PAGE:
From Piscula

6 responses

  1. Reblogged this on Sonoran Dreamer and commented:
    “We argue that BDSM is a sexual practice that hinges on degrading, humiliating, violating, and torturing people (usually women but it is unacceptable in any form). When performed against women it is a mirror of patriarchical violence against women which basically happens everywhere already, only now it is being praised and sexualized.

    We don’t blame women who participate because women are raised and socialized in a system that encourages us to view ourselves as passive recipients, submissive, or even encourages us to view violence as sexuality. This socialization runs deep and begins from the time we are small children (listen to the discourse when a 5 year old boy hits a 5 year old girl, “he likes you!” “boys will be boys!”).”

  2. not your business

    i say i’m responsible for what i want to do or have done to my own body. legislating morality has never and will never improve any part of the world. Porn/erotica is awesome, pain is really fun, and pro-lifers are the antichrist who will drag us back to backalleys and coathangers. thank you for your time.

  3. Yes, you can ‘choose’ to do whatever you like, and I can make critical points that what you are ‘choosing’ to do may be unduly influenced by women’s sub-human status under patriarchy, and just because you don’t have a gun to your head that doesn’t mean every ‘choice’ you make is good or healthy.

    “pain is really fun”

    Yeah, that sounds really healthy.

    “pro-lifers are the antichrist who will drag us back to backalleys and coathangers”

    Umm, if you’re going to post a comment to a radical feminist blog it helps to have a teeny tiny understanding of what radical feminism actually is, I have a category called ‘reproductive rights’ and link to reproductive rights websites, so it wouldn’t exactly have been an effort to work out that this isn’t an anti-abortion website.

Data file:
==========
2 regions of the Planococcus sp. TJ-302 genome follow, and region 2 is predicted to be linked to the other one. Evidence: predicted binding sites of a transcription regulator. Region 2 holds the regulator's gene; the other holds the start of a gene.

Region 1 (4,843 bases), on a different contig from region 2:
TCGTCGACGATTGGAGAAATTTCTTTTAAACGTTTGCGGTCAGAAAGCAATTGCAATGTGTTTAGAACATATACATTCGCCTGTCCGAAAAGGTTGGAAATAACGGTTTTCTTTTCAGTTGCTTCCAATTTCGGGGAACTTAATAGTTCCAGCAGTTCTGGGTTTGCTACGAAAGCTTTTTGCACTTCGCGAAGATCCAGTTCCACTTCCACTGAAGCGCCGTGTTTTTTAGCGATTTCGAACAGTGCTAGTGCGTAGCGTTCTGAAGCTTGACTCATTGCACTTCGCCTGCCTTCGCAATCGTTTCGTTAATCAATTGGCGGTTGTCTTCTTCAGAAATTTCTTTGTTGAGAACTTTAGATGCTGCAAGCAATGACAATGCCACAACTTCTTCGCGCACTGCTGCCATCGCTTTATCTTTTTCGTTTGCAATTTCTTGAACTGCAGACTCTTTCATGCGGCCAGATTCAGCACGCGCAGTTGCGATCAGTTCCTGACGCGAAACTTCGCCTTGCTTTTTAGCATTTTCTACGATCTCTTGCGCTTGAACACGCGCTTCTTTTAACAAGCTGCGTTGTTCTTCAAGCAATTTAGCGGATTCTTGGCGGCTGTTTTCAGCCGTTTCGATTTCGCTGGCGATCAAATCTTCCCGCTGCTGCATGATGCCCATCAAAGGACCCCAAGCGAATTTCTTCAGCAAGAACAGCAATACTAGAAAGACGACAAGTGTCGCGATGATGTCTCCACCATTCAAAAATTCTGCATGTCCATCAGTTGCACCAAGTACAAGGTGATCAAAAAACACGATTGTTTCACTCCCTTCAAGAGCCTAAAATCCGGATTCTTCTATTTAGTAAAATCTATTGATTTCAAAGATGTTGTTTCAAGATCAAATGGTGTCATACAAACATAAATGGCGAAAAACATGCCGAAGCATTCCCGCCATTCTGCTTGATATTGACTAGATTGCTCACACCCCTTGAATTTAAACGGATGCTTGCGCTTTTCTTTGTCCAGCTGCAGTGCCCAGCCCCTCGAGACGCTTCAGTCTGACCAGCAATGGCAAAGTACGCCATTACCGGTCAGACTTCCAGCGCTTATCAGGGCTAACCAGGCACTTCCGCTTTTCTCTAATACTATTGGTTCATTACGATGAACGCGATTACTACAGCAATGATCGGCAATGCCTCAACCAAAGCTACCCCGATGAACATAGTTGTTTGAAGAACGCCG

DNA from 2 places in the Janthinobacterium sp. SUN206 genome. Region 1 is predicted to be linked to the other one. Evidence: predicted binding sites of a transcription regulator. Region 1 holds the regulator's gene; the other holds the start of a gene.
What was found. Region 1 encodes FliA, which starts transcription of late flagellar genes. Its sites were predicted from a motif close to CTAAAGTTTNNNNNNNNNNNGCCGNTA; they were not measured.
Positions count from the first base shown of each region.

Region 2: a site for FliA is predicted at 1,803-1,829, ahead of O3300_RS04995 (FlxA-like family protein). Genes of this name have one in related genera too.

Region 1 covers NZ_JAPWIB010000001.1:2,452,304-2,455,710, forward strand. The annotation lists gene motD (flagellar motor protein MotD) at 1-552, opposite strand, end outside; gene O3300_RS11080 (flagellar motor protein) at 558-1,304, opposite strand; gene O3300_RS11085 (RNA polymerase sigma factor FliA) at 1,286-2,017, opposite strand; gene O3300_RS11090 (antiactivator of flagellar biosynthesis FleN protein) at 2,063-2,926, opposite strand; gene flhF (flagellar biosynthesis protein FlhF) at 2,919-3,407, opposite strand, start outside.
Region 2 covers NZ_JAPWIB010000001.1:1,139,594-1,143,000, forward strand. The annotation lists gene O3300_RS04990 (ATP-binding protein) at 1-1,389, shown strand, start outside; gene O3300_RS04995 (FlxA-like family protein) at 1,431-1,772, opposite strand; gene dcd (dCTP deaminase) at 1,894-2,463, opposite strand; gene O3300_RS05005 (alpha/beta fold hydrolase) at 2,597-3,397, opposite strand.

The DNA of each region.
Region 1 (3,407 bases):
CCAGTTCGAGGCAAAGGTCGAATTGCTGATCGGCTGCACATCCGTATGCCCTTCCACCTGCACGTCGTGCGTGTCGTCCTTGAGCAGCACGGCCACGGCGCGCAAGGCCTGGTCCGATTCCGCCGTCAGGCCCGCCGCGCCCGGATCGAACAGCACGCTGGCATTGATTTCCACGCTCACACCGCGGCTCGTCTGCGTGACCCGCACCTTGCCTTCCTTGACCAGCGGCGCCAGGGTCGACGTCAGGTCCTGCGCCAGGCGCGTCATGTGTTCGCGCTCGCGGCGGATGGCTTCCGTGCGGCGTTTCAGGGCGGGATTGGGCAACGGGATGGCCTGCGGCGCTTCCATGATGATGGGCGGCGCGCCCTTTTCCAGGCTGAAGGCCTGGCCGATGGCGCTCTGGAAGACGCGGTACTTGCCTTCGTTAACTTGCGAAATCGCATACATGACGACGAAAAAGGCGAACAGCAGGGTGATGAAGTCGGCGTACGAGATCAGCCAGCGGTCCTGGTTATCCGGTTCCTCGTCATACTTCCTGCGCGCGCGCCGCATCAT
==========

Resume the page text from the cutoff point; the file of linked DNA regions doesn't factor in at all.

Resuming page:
4. not your business

    i link-meandered here from somewhere that was, i just wanted to say that somewhere. but back to my attempt at a point. my choices are my choices, unhealthy or not, and when you start deciding what is good or bad for other people to choose, we run into issues. legislating morality does no one any good, look how prohibition worked out. I see no difference between people smoking or drinking themselves into an early grave and my chasing an endorphin high. which has involved much less actual injury since i gained an assistant. i also have him trained to cook and clean if he wants to see the floor, so our house is pretty happy. just saying.

  5. not your business

    you know what? never mind. i reread what i’ve written and it occured to me i’ve ventured into troll territory. given the vast difference between my opinion and your beliefs, i should have left well enough alone. my apologies.

  6. Do what you like, really, and realize that I’m not actually trying to stop you.

Leave a Reply

Fill in your details below or click an icon to log in:

WordPress.com Logo

You are commenting using your WordPress.com account. Log Out / Change )

Twitter picture

You are commenting using your Twitter account. Log Out / Change )

Facebook photo

You are commenting using your Facebook account. Log Out / Change )

Google+ photo

You are commenting using your Google+ account. Log Out / Change )

Connecting to %s

%d bloggers like this: